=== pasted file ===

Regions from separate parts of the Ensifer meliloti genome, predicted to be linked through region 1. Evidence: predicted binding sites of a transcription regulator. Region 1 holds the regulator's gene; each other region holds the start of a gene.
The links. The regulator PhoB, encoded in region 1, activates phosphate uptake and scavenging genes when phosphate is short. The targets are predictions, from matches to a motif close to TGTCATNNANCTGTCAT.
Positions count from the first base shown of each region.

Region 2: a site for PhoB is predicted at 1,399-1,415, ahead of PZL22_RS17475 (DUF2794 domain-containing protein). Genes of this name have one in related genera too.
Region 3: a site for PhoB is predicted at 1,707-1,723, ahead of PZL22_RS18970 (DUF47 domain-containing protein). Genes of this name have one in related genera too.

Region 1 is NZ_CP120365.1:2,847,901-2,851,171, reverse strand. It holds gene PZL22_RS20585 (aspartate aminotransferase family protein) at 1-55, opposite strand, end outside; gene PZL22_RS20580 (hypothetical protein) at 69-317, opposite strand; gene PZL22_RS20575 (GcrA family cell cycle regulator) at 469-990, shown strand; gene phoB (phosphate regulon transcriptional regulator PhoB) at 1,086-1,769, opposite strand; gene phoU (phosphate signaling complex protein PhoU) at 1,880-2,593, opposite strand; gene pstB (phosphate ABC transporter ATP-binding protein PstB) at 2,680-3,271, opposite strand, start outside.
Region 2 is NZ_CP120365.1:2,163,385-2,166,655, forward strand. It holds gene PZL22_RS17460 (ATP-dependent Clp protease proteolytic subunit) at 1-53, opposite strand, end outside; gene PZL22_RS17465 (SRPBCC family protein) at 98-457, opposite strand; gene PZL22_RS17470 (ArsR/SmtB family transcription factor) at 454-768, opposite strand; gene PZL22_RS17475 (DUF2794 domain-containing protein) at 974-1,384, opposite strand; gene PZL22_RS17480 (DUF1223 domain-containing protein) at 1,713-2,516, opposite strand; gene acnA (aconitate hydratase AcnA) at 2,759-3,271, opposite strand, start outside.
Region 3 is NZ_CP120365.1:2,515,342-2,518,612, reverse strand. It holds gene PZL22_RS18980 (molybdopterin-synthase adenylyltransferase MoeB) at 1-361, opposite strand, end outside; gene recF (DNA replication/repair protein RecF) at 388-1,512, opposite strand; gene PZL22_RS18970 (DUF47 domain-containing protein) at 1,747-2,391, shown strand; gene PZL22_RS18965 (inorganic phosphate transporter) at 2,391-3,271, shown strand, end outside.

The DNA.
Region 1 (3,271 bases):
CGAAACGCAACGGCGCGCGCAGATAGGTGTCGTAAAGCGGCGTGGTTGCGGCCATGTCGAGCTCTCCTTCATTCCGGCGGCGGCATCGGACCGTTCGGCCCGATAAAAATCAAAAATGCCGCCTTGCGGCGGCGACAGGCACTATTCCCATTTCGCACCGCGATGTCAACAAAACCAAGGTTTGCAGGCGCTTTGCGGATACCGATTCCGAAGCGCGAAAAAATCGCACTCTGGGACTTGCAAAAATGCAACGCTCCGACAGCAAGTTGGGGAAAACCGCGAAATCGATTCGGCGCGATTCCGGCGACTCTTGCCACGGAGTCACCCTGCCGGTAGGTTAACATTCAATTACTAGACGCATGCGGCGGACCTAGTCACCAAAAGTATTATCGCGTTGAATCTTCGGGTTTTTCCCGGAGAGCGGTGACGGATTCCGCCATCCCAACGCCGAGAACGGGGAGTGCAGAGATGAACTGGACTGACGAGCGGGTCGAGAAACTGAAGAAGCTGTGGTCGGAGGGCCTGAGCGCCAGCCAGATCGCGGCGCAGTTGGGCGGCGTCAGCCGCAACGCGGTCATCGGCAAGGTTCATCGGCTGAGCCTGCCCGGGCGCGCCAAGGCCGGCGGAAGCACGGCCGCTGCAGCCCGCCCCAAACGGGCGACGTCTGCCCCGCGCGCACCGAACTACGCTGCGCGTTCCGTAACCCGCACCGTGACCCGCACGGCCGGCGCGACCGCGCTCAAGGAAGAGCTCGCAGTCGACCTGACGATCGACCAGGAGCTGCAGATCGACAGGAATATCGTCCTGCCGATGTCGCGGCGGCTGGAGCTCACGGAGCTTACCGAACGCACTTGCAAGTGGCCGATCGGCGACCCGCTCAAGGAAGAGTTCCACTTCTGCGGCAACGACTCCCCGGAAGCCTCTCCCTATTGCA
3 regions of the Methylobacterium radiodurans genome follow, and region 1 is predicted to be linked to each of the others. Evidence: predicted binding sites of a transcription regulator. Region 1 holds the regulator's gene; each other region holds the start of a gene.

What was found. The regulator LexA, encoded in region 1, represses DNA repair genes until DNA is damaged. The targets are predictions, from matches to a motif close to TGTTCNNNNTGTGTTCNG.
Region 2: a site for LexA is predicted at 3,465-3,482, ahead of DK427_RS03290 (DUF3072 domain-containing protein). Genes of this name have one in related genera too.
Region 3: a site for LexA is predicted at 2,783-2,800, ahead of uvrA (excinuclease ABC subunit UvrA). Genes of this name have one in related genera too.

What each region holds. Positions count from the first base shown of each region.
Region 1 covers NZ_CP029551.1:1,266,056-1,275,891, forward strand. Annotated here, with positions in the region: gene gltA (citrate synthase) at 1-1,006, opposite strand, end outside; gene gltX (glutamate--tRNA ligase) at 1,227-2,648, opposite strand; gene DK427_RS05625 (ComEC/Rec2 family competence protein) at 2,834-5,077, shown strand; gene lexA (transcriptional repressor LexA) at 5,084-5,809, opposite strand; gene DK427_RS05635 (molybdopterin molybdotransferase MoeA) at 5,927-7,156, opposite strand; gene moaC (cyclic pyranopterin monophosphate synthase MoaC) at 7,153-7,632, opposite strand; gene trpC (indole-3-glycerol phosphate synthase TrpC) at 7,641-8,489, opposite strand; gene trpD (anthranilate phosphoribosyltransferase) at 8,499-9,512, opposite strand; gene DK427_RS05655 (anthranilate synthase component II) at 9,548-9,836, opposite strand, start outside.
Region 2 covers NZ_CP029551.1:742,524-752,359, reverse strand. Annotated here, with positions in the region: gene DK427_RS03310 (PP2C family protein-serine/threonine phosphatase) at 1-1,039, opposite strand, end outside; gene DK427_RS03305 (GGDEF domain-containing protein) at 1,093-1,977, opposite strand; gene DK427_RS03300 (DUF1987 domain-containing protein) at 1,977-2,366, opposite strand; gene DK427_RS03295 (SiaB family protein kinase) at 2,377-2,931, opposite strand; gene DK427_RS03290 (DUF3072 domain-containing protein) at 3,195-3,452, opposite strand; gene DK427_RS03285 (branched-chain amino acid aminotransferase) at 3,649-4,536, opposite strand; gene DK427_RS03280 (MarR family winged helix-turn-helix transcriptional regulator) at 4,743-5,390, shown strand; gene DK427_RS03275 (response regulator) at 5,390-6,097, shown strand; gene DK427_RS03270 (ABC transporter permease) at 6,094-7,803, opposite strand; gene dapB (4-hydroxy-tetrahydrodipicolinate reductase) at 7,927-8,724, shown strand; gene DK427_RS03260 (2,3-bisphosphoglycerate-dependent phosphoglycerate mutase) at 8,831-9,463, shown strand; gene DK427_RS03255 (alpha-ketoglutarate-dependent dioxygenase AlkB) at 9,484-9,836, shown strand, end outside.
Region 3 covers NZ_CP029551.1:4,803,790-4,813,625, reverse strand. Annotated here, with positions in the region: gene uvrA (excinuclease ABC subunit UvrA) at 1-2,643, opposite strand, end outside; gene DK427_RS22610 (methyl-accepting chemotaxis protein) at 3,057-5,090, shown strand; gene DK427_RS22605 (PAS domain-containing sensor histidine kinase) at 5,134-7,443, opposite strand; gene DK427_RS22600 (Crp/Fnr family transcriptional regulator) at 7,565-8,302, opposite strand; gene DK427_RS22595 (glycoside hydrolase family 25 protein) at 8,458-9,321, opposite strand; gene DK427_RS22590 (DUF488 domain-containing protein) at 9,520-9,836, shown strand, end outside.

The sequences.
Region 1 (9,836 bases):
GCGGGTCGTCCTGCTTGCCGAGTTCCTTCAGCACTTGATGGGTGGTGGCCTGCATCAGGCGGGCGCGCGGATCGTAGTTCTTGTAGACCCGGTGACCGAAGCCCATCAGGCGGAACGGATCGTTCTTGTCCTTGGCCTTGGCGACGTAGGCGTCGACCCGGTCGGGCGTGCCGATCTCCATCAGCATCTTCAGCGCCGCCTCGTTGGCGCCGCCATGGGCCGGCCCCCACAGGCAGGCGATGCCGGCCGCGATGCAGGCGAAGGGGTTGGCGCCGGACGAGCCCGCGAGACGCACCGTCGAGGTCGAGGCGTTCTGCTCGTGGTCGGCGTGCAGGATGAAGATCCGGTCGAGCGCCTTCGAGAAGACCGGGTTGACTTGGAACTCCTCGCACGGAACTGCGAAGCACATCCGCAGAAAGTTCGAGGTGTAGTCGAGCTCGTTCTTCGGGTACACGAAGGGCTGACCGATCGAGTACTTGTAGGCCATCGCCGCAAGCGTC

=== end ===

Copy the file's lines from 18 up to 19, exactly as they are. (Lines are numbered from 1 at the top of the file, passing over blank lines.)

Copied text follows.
Region 2 covers NZ_CP029551.1:742,524-752,359, reverse strand. Annotated here, with positions in the region: gene DK427_RS03310 (PP2C family protein-serine/threonine phosphatase) at 1-1,039, opposite strand, end outside; gene DK427_RS03305 (GGDEF domain-containing protein) at 1,093-1,977, opposite strand; gene DK427_RS03300 (DUF1987 domain-containing protein) at 1,977-2,366, opposite strand; gene DK427_RS03295 (SiaB family protein kinase) at 2,377-2,931, opposite strand; gene DK427_RS03290 (DUF3072 domain-containing protein) at 3,195-3,452, opposite strand; gene DK427_RS03285 (branched-chain amino acid aminotransferase) at 3,649-4,536, opposite strand; gene DK427_RS03280 (MarR family winged helix-turn-helix transcriptional regulator) at 4,743-5,390, shown strand; gene DK427_RS03275 (response regulator) at 5,390-6,097, shown strand; gene DK427_RS03270 (ABC transporter permease) at 6,094-7,803, opposite strand; gene dapB (4-hydroxy-tetrahydrodipicolinate reductase) at 7,927-8,724, shown strand; gene DK427_RS03260 (2,3-bisphosphoglycerate-dependent phosphoglycerate mutase) at 8,831-9,463, shown strand; gene DK427_RS03255 (alpha-ketoglutarate-dependent dioxygenase AlkB) at 9,484-9,836, shown strand, end outside.
Region 3 covers NZ_CP029551.1:4,803,790-4,813,625, reverse strand. Annotated here, with positions in the region: gene uvrA (excinuclease ABC subunit UvrA) at 1-2,643, opposite strand, end outside; gene DK427_RS22610 (methyl-accepting chemotaxis protein) at 3,057-5,090, shown strand; gene DK427_RS22605 (PAS domain-containing sensor histidine kinase) at 5,134-7,443, opposite strand; gene DK427_RS22600 (Crp/Fnr family transcriptional regulator) at 7,565-8,302, opposite strand; gene DK427_RS22595 (glycoside hydrolase family 25 protein) at 8,458-9,321, opposite strand; gene DK427_RS22590 (DUF488 domain-containing protein) at 9,520-9,836, shown strand, end outside.